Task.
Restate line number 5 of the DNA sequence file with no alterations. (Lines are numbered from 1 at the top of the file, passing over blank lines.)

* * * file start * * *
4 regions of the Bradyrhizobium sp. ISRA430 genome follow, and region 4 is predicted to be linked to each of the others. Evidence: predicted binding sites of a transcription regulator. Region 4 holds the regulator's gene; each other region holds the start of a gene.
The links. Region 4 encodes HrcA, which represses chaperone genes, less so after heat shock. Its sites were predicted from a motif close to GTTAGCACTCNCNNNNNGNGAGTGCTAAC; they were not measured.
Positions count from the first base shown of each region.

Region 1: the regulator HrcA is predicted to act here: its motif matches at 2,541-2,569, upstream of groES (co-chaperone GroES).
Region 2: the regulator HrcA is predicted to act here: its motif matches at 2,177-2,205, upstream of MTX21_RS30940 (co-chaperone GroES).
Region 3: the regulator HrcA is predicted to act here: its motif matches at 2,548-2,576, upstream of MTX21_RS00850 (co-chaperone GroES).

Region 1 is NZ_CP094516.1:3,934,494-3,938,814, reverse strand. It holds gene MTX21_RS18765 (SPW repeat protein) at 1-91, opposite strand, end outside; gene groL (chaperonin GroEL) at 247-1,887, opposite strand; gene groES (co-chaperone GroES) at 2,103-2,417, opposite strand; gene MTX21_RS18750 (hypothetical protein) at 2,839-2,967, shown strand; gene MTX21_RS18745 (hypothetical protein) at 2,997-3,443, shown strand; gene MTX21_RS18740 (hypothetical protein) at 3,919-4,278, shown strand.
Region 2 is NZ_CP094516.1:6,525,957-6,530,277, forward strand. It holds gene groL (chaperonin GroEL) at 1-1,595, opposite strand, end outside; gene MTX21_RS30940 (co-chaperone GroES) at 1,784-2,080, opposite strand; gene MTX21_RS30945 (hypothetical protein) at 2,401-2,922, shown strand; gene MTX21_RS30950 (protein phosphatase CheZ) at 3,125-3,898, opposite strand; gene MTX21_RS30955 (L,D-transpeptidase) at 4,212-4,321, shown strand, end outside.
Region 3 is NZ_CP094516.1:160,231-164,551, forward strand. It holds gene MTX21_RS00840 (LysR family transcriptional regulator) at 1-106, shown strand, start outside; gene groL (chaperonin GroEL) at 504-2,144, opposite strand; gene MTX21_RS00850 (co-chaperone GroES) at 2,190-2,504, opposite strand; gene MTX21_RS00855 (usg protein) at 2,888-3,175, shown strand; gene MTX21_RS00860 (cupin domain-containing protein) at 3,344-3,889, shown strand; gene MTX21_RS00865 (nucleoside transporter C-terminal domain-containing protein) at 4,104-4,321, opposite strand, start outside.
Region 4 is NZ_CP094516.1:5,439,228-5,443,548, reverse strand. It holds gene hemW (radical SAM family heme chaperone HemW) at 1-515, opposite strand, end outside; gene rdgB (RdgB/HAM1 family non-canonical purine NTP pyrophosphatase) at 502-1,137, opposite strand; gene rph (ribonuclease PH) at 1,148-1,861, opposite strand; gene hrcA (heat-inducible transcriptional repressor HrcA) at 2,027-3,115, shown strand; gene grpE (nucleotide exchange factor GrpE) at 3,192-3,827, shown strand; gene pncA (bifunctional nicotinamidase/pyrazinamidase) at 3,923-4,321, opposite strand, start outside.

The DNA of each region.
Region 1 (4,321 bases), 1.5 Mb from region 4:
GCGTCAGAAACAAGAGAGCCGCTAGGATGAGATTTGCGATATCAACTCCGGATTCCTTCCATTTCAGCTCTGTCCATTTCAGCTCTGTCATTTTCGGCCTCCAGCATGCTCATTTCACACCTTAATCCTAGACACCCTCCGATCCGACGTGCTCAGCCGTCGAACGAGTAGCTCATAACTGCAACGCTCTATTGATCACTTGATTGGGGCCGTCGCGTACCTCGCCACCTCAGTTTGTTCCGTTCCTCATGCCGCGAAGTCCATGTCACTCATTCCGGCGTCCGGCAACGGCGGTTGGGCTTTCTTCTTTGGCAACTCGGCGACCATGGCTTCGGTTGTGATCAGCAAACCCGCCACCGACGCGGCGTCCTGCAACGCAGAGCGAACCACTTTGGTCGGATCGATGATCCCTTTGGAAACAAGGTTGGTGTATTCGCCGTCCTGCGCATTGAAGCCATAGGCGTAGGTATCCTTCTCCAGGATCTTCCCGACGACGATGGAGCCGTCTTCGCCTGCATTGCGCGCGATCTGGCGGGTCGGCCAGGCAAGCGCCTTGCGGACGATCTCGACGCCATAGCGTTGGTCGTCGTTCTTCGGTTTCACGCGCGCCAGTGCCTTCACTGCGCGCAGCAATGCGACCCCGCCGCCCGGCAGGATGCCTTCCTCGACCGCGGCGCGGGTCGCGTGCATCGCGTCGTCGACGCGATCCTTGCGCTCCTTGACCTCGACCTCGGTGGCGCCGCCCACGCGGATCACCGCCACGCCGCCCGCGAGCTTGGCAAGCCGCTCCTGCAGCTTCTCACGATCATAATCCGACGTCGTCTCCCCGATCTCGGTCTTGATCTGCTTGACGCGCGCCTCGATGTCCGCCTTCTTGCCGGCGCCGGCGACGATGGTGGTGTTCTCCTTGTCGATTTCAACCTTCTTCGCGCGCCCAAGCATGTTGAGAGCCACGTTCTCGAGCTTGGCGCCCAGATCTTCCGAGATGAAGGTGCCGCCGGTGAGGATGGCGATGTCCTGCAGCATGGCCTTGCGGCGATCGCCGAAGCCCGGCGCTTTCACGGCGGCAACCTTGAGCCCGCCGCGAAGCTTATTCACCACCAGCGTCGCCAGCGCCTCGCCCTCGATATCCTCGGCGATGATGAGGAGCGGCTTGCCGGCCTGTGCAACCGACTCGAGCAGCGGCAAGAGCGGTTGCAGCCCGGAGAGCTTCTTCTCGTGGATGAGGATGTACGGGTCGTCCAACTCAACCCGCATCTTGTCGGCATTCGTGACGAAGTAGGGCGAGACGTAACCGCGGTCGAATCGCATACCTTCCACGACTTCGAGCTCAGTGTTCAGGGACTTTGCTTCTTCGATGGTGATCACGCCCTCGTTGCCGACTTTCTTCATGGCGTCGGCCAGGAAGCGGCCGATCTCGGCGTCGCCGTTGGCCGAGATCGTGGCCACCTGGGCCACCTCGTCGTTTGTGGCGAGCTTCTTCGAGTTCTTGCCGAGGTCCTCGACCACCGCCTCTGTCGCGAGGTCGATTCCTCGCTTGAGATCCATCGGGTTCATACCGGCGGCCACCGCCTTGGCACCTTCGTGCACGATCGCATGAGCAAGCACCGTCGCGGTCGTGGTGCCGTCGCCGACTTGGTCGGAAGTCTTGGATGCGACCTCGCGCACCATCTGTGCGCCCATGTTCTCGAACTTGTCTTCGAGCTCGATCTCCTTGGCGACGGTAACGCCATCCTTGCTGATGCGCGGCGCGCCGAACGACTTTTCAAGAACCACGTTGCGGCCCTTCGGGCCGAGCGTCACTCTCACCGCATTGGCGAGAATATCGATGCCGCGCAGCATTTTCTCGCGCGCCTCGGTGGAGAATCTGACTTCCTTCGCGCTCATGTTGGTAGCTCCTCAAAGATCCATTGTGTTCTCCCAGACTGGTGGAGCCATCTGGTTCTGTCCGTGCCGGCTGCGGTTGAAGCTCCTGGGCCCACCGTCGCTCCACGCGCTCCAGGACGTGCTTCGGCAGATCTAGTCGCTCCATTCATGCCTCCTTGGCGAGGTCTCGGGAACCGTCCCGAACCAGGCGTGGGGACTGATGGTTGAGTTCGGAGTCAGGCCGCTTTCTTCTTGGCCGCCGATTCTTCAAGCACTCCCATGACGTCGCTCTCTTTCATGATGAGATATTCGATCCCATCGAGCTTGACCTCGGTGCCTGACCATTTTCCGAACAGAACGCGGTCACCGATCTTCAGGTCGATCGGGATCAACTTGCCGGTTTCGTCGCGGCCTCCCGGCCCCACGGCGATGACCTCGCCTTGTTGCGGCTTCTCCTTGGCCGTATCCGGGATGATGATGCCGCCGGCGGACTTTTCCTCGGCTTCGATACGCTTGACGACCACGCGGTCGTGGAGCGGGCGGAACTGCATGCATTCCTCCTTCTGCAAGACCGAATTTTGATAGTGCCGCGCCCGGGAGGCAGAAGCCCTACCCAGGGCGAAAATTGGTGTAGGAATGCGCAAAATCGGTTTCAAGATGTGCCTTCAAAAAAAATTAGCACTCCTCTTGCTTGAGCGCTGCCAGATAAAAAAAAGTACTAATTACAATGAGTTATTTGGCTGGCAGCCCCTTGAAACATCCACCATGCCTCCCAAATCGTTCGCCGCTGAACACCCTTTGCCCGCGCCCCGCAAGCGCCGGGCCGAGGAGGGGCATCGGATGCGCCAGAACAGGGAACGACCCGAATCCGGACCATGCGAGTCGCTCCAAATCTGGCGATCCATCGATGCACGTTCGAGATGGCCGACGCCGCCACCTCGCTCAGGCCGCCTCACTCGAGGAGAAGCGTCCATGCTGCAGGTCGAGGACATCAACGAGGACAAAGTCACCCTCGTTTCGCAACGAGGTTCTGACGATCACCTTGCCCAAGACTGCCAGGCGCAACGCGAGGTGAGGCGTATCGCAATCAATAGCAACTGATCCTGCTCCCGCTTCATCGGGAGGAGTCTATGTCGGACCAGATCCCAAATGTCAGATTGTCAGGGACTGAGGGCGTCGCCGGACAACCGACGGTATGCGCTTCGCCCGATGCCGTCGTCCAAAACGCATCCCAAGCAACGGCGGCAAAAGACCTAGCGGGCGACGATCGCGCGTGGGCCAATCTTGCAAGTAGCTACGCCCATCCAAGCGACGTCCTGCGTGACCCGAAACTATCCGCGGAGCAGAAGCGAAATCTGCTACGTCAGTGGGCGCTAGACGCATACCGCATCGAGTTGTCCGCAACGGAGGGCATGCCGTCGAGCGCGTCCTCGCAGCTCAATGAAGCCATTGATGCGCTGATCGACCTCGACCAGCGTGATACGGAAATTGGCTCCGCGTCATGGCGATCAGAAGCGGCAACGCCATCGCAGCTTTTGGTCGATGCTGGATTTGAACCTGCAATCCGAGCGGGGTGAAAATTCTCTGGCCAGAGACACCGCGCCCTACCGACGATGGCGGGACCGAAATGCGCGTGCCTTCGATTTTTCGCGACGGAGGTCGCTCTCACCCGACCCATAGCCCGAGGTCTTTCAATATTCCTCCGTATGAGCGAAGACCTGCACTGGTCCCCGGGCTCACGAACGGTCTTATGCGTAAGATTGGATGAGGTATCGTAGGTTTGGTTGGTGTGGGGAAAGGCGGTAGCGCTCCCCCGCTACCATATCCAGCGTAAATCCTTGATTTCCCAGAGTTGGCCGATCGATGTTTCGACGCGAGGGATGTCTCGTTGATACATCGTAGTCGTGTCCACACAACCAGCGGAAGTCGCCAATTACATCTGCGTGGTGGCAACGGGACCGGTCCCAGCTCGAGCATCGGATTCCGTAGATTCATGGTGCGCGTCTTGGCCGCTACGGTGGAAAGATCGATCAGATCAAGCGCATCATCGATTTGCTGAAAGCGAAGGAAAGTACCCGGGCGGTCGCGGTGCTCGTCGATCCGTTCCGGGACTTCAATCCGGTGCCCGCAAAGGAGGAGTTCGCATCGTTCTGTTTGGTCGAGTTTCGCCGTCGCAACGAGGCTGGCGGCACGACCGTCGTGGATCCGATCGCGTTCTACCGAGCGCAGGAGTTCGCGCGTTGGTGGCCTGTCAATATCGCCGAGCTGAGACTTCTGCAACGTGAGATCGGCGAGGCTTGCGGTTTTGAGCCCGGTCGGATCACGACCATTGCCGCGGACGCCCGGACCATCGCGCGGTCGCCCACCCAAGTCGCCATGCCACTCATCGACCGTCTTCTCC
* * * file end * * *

Region 2: the regulator HrcA is predicted to act here: its motif matches at 2,177-2,205, upstream of MTX21_RS30940 (co-chaperone GroES).